Scientists and other health experts had already criticized Biden’s move to promote all Americans 16 and older when top health officials outlined the plan last month. Scientists and other experts said the data cited by federal health officials was not convincing and called the administration’s push for reinforcements premature.
In outlining plans to begin distributing the boosters as early as next week, administration officials cited three CDC studies that showed vaccine protection against Covid waned over several months. The management plan calls for people to get a third dose of the Pfizer or Moderna vaccine eight months after the second shot. Biden has since said scientists are studying whether the third shot should be raised by three months. US health officials have said they need more data about Johnson & Johnson’s vaccine before they can recommend boosters for those injections.
Both Pfizer and Moderna also released their own analyzes showing the incidence of advanced Covid cases — which occurs in fully vaccinated people — was less frequent in clinical trial participants who were recently vaccinated, suggesting that the protection of Covid vaccines wanes over time. In separate documents released Wednesday, Pfizer said an observational study in Israel showed that a third dose of the Covid vaccine six months after the second shot restores protection against infection to 95%.
However, some scientists argue that there is no need for booster doses for the general public at this time.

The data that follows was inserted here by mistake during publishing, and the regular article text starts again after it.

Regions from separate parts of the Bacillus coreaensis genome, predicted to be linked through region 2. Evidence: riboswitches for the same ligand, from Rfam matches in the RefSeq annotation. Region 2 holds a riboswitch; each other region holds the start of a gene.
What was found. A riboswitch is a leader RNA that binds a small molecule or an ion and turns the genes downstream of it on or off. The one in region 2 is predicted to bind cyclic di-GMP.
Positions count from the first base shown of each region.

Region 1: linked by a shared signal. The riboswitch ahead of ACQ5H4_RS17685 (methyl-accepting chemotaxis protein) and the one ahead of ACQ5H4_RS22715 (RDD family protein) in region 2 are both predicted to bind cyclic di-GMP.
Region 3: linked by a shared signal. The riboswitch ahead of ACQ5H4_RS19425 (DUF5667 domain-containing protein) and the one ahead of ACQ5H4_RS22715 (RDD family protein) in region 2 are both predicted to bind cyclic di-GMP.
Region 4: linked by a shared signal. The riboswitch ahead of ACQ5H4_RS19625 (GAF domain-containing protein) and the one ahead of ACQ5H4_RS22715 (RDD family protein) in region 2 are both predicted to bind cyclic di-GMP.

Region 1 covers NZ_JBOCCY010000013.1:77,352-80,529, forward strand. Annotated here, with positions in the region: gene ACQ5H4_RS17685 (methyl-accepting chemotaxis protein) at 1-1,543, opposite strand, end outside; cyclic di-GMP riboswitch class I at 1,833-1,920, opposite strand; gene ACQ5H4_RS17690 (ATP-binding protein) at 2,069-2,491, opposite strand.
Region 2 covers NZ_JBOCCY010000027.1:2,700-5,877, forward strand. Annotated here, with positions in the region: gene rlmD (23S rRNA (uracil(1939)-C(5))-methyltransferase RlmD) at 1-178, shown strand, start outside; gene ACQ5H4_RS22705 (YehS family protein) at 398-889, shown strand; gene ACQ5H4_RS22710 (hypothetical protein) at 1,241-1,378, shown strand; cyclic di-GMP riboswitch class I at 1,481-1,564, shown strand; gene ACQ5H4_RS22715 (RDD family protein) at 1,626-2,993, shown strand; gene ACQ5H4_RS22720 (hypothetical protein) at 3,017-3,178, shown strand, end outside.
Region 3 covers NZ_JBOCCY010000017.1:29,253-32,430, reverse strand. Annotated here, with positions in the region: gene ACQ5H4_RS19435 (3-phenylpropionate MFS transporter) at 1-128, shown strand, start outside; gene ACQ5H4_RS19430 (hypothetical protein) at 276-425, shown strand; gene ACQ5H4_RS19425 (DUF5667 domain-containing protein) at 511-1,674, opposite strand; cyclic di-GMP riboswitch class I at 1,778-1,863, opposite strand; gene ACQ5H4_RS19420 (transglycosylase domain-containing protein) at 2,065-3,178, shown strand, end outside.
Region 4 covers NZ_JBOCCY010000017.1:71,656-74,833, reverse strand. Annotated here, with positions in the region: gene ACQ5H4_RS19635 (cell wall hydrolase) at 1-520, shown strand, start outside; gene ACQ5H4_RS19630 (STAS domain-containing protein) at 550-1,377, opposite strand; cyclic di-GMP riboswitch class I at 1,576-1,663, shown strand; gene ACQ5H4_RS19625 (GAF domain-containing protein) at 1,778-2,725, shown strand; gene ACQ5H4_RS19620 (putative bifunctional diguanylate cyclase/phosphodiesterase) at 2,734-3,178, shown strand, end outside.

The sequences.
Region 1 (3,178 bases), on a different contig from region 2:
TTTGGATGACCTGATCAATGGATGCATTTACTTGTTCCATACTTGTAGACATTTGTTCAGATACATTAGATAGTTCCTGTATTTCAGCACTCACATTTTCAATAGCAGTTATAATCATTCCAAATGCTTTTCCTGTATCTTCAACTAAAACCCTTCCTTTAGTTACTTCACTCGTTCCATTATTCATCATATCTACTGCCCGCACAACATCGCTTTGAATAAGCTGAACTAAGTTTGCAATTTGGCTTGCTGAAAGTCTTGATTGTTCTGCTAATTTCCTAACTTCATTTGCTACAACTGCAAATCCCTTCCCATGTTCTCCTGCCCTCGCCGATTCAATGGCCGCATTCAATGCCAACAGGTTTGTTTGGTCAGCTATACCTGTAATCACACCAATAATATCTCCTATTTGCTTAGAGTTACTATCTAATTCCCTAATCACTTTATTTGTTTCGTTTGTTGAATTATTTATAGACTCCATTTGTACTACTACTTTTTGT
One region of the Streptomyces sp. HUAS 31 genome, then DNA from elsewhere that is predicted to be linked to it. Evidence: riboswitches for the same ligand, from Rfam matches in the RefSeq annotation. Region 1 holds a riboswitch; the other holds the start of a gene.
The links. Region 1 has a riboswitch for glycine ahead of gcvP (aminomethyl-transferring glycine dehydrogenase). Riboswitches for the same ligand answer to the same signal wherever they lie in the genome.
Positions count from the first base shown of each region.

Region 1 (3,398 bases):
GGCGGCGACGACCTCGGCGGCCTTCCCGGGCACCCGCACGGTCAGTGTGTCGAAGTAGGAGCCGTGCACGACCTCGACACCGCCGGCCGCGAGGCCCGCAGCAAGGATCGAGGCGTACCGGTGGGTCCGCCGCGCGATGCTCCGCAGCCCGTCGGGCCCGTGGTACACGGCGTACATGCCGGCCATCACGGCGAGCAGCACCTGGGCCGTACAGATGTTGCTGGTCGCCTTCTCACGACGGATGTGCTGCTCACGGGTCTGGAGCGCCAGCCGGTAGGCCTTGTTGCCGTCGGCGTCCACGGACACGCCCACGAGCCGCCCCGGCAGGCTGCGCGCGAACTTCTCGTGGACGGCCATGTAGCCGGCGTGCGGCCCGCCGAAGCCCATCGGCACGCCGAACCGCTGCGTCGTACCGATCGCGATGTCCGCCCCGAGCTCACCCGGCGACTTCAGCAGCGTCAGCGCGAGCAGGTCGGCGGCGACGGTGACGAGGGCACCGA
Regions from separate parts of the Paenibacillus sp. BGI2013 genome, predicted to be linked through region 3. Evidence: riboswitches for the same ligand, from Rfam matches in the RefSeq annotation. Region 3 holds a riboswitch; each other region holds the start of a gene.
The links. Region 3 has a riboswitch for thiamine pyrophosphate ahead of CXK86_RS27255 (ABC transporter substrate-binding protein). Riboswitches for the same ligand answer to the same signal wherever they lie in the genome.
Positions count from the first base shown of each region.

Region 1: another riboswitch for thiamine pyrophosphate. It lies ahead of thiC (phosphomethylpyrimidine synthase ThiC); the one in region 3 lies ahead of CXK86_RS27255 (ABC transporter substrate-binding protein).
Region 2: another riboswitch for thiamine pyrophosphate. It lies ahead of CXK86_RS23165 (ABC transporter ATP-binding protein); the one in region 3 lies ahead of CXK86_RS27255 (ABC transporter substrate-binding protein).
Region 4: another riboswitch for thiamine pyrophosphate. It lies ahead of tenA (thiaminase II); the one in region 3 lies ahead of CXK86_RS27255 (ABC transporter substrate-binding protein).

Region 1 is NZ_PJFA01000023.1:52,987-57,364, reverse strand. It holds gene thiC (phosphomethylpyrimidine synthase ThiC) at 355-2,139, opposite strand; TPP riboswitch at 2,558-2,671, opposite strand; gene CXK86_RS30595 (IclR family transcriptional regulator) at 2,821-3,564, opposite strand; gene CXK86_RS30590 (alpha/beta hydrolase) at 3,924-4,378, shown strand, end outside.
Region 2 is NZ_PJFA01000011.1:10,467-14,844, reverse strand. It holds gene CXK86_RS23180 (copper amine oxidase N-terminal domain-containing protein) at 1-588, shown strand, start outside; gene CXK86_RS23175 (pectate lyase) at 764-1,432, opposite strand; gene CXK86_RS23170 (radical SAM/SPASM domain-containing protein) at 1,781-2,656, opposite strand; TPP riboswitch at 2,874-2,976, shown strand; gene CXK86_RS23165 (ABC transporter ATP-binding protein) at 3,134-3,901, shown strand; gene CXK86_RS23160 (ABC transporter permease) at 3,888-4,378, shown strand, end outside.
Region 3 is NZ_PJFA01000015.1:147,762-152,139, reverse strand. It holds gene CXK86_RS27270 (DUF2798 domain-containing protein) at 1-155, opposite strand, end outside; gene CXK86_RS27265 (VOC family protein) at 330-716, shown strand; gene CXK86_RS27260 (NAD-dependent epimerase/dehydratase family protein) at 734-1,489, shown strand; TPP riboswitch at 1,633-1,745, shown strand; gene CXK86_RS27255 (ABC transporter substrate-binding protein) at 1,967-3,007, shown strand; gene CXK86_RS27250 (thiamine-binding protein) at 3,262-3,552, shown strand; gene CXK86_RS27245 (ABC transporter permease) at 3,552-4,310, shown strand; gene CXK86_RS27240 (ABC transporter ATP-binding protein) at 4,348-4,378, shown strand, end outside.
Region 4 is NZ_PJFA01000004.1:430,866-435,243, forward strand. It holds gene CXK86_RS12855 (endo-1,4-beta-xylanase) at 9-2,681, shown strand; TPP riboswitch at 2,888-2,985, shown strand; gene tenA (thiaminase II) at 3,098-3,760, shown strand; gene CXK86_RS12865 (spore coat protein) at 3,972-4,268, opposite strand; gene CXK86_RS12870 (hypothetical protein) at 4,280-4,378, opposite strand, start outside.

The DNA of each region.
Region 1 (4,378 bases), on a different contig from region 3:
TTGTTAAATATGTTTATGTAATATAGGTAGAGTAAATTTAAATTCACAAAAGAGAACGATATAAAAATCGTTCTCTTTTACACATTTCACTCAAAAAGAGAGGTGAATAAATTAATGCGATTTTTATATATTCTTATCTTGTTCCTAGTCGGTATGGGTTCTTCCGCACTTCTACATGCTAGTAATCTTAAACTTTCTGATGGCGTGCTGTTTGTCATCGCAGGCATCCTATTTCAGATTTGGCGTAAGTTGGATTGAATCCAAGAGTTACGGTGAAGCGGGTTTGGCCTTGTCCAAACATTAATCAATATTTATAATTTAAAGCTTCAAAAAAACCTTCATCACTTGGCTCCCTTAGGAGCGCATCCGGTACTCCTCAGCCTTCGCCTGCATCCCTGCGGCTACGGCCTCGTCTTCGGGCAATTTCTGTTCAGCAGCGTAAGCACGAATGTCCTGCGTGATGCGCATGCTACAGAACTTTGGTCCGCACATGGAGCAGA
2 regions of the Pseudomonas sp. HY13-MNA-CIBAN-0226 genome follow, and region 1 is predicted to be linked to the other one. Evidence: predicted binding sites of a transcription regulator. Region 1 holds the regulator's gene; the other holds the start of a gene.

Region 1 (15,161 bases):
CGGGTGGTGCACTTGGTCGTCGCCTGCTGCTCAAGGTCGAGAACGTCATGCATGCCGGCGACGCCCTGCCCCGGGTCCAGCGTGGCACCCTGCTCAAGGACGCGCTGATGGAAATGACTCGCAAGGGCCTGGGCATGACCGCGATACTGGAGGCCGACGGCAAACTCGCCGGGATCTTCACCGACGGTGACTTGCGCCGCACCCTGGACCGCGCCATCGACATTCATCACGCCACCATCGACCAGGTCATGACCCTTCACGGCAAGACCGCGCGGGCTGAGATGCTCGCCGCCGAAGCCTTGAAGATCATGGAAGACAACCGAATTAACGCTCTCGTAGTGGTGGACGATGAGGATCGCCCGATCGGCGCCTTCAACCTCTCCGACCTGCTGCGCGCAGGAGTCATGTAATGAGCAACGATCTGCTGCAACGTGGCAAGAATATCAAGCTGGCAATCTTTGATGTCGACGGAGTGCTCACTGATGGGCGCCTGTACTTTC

A leading group of scientists published a paper Monday in the medical journal The Lancet that said available data show that the vaccine’s protection against severe disease persists, even as efficacy against mild disease wanes over time. The authors, including two outgoing senior FDA officials and multiple WHO scientists, said widespread distribution of the booster shots to the general public was “not appropriate” at this time.
There is currently no consensus in the biomedical community about boosters for the general public, said Dan Baruch, an immunologist at Harvard Medical School. “There are great experts who fall into different sides of the debate.”
Arturo Casadevall, chair of the department of molecular microbiology and immunology at Johns Hopkins University’s Bloomberg School of Public Health, supports reinforcers for the general public.
A third dose, he said, will boost immunity and should reduce the potential for infections, including with different strains. “For all vaccines, immunity wanes over time and Covid-19 vaccines are no different.”
Immunologist at Yale University School of Medicine Akiko Iwasaki disagrees with the widespread distribution of boosters in the United States. She said we should focus on giving the first shots to everyone else around the world before moving on to the booster doses.
She said booster doses are still needed for some of the most vulnerable people at the moment as advanced cases lead to severe illness and hospitalization.
These severe cases “mostly occur in the elderly and the elderly, such as 65 years and over,” she said. “I think giving it to seniors really makes sense to me now.”